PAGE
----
The most amazing feature of Siena Nelson’s performance as a cowboy who was secretly female (a not uncommon subterfuge) wasn’t her perfect gait and vocal cadence: it was the hardness in her eyes. There were vivid performances by Jada Owen and Ciara Cheli Collado in the final thematic sections. Musicians Julie Froblom, Jill Petricca, Dharla Curry and Jan Bramlett joined the action as needed. Other onstage participants were Tammy Rae Scott and Rebecca Zettler.

 These roughly two hours did not offer complete portraits, nor were all ethnic groups and occupations represented. But by including themes from women’s lives that influence common events, this production as a whole evokes in dynamic fashion a dimension of experience often neglected in the usual histories.

From a rhythm of life revealed by cooks for a lumber camp to the “river of blood” of childbirth, the play suggests a perspective it is vital to include. Set design is by Siena Nelson, lighting by David Ferney, costumes by Lydia Foreman. Women of the Northwest continues at the Arcata Playhouse Friday and Saturday (Oct. 19-20) at 8 p.m. and Sunday at 2 p.m. before shows in Petrolia Oct. 27 and Briceland Oct. 28.

Additional Notes: A Preview

Women of the Northwest features a dozen actors portraying at least that many women who figured in local history from 1900 to the 1930s and beyond. Actor/writer Jacqueline Dandeneau, researcher Tammy Rae Scott and historian Edith Butler got the project started this summer, but the cast combined to shape the final show. The Native Women’s Collective is also involved.

 “We tell some of the stories through song and movement,” Dandeneau said, “so it’s not all talking heads, which is the danger with a history piece.”

Women involved in logging, mining, ranching and politics, as well as teachers, artists, athletes, mothers, prostitutes and even a stage coach robber are all represented. “These pieces are about women who figured out—by necessity or from some spirit within them—how to live life on their own terms, given what terms might be available,” Edith Butler said.

For background on the women’s suffrage movement in Humboldt, they brought filmmaker Martha Wheelock up from L.A. Coincidentally, her film on the subject airs on KEET next Monday (Oct. 15) at 7:30 p.m. “She told us that it was the men in rural areas like Humboldt that made the difference in voting for women’s suffrage,” Dandeneau said.

 It was in 1912, exactly 100 years ago, that women voted in their first California election (they didn’t get to vote for federal candidates until 1920.) “So we’re hoping to have the League of Women Voters registering voters in the lobby for our shows,” she said. “There are a lot of women’s issues right at the top of this year’s election—things that have been assumed, and things that have been fought for.” By Humboldt women, among others.

Sunday, October 7, 2012

Women Ruhl: The Vibrator Play

Edison’s electricity was just beginning to transform middle class American life in the early 20th century. This is the setting for In the Next Room (or The Vibrator Play) by Sarah Ruhl, now on stage at Ferndale Repertory Theatre.

The fictional Dr. Givings (played convincingly by Calder Johnson) has designed what today would be known simply as a vibrator, in order to treat hysterical symptoms in women. The joke in this play is that (with one or two possible exceptions) none of the characters—male or female—has today’s understanding of the vibrator’s effects in stimulating sexually pleasurable orgasm.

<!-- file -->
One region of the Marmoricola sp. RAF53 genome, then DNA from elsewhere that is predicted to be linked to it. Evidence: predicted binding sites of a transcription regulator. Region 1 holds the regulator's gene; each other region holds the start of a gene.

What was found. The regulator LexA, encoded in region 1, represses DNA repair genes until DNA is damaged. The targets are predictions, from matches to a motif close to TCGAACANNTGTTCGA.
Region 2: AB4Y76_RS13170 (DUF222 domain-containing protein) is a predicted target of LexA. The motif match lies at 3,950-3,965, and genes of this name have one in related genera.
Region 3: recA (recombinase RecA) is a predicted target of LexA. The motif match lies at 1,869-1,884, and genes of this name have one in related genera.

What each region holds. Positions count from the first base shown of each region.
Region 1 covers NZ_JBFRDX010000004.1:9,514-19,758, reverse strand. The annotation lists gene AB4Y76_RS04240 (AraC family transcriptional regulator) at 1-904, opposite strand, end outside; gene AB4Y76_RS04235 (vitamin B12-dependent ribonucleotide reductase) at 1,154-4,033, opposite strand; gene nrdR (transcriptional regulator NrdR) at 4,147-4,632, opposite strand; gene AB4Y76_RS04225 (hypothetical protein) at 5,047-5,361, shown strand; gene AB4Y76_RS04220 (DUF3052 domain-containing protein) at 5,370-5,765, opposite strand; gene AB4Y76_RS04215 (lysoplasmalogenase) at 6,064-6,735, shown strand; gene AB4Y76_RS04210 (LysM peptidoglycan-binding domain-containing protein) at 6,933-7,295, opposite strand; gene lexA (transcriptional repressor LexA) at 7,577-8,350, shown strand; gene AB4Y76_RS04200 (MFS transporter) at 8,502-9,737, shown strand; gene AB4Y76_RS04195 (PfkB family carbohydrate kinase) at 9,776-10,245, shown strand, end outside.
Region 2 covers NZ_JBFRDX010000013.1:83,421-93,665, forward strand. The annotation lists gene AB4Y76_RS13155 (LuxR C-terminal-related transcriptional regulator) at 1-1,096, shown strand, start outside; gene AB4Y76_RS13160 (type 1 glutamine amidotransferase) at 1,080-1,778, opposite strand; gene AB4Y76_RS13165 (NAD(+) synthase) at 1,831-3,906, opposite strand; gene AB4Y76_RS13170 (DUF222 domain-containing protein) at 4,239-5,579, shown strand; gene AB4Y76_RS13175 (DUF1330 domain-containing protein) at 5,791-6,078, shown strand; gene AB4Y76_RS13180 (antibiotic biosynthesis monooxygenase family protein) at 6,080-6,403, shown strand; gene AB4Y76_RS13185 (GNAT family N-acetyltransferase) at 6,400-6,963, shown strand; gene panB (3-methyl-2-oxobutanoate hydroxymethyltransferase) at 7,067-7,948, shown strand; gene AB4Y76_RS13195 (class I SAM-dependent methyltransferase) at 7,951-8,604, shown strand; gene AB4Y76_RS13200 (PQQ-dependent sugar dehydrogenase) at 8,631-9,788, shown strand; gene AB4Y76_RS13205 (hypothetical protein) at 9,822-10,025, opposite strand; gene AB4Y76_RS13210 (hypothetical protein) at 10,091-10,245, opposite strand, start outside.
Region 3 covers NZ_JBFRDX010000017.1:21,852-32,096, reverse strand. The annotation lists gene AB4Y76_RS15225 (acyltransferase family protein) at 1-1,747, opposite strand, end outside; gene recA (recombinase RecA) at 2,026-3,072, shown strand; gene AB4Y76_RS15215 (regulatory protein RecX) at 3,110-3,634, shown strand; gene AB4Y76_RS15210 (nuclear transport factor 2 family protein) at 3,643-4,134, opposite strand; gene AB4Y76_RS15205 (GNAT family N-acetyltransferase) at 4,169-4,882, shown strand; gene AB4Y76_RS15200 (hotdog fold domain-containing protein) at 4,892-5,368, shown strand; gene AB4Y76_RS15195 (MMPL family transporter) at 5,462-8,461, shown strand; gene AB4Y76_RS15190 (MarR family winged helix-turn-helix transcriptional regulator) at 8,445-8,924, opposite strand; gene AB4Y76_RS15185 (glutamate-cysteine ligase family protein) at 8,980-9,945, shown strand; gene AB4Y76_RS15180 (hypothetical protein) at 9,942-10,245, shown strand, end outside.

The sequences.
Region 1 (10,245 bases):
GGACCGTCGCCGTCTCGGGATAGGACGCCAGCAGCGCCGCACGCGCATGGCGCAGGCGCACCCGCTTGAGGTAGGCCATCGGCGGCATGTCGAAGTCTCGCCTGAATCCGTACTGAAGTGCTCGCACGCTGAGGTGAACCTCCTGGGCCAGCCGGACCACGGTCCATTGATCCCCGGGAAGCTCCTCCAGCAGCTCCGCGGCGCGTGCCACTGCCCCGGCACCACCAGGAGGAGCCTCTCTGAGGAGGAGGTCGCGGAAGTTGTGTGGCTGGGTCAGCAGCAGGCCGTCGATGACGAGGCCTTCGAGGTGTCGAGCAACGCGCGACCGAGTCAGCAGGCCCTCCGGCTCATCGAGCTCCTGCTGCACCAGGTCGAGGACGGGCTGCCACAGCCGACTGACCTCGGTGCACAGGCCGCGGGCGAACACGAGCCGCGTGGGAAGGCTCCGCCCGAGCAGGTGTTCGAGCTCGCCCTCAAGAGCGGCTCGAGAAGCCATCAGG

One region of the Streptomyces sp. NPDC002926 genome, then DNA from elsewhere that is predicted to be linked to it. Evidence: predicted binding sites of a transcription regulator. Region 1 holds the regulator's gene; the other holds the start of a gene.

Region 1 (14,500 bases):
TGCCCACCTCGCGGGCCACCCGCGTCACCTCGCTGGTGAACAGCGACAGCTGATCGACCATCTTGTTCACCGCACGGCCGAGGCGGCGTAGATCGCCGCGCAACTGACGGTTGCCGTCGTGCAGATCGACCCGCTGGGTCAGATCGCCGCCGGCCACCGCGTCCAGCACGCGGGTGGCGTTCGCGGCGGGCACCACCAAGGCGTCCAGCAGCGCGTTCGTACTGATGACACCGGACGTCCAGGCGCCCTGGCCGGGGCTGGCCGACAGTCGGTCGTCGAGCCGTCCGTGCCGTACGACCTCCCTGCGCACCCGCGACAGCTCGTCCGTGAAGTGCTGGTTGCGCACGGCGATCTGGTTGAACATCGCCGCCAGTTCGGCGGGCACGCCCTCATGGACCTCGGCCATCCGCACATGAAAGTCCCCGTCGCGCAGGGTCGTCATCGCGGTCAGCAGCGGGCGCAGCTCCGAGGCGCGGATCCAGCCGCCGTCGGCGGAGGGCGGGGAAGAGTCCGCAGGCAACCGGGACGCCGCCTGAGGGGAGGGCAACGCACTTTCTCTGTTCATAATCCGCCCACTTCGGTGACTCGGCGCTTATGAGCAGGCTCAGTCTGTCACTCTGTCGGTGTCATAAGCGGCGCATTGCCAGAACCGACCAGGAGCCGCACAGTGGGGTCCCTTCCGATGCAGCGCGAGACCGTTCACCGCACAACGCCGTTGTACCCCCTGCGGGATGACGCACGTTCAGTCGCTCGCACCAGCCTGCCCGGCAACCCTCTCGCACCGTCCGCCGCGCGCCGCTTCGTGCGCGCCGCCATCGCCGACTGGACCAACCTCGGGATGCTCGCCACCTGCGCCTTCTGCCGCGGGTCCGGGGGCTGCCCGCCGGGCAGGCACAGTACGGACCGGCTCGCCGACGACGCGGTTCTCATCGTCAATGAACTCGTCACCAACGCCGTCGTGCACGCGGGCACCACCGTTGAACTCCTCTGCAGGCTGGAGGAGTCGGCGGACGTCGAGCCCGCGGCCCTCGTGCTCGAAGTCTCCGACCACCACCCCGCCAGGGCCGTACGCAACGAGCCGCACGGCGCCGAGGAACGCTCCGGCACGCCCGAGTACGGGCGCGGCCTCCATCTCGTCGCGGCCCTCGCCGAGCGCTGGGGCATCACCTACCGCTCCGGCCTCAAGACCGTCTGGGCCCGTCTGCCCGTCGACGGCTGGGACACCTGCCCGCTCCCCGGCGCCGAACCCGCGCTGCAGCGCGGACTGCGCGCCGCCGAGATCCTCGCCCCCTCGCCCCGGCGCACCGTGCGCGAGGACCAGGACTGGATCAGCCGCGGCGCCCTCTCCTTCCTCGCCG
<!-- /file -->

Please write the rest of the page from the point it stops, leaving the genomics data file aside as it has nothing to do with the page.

What Dr. Giving’s patients experience was described as tension released in “hysterical paroxysm.” That one idea could easily organize a kind of farce, and there are predictably comic moments. But Ruhl does more, by exploring the mores and relationships that follow from this disconnect.

 Patient Sabrina Daldry (Megan Rae Johnson) gets her first vibrator treatment while Dr. Givings relates an interesting anecdote involving Benjamin Franklin. Meanwhile, in the parlor, the lively Mrs. Catherine Givings (Kelsey MacIlvaine) wonders what’s really going on, in her life as well as in the next room.

 There are plot threads involving a wet nurse (played by Ashley Russell) for Mrs. Givings baby, Dr. Giving’s nurse assistant (Greta Joan Stockwell), Sabrina Daldry’s husband (Jeremy Webb) and a male patient and artist (Bobby Bennett) who sets up contrasts of art and science.

 This play (first produced in 2010) could be described as layered, or cluttered. It sometimes totters from the inspired to the insipid but Ruhl takes the history seriously, with inevitable contemporary resonance. There is enough originality, humor, humanity and poetry in this play and this production, directed by Rae Robison, to engage audiences and foster conversation. It’s an adult theme, but it’s treated within conventional theatrical standards.

 The first night show I saw went smoothly, and except for some vocal projection problems, the acting was at least adequate and sometimes eloquent. All the actors had good moments, with MacIlvaine and her character’s nervous energy moving the action forward.

There were particularly effective and moving scenes between Catherine (MacIlvaine) and Sabrina (Megan Johnson, who continues to add subtle new colors to her acting), and between Sabrina and nurse Annie (Greta Stockwell.)

 But the flow of it all often felt rudimentary, with performances not always accessibly related to each other and to the play as a whole. Perhaps it hadn’t quite jelled yet, or it’s the nature of the script. The play does seem to involve some difficult and dynamic balancing acts in mood and style, which this production manages pretty successfully.

 Liz Uhazy is scenic and lighting designer, Calder Johnson designed costumes, JM Wilkerson the sound. In the Next Room continues weekends at Ferndale Rep through October 21.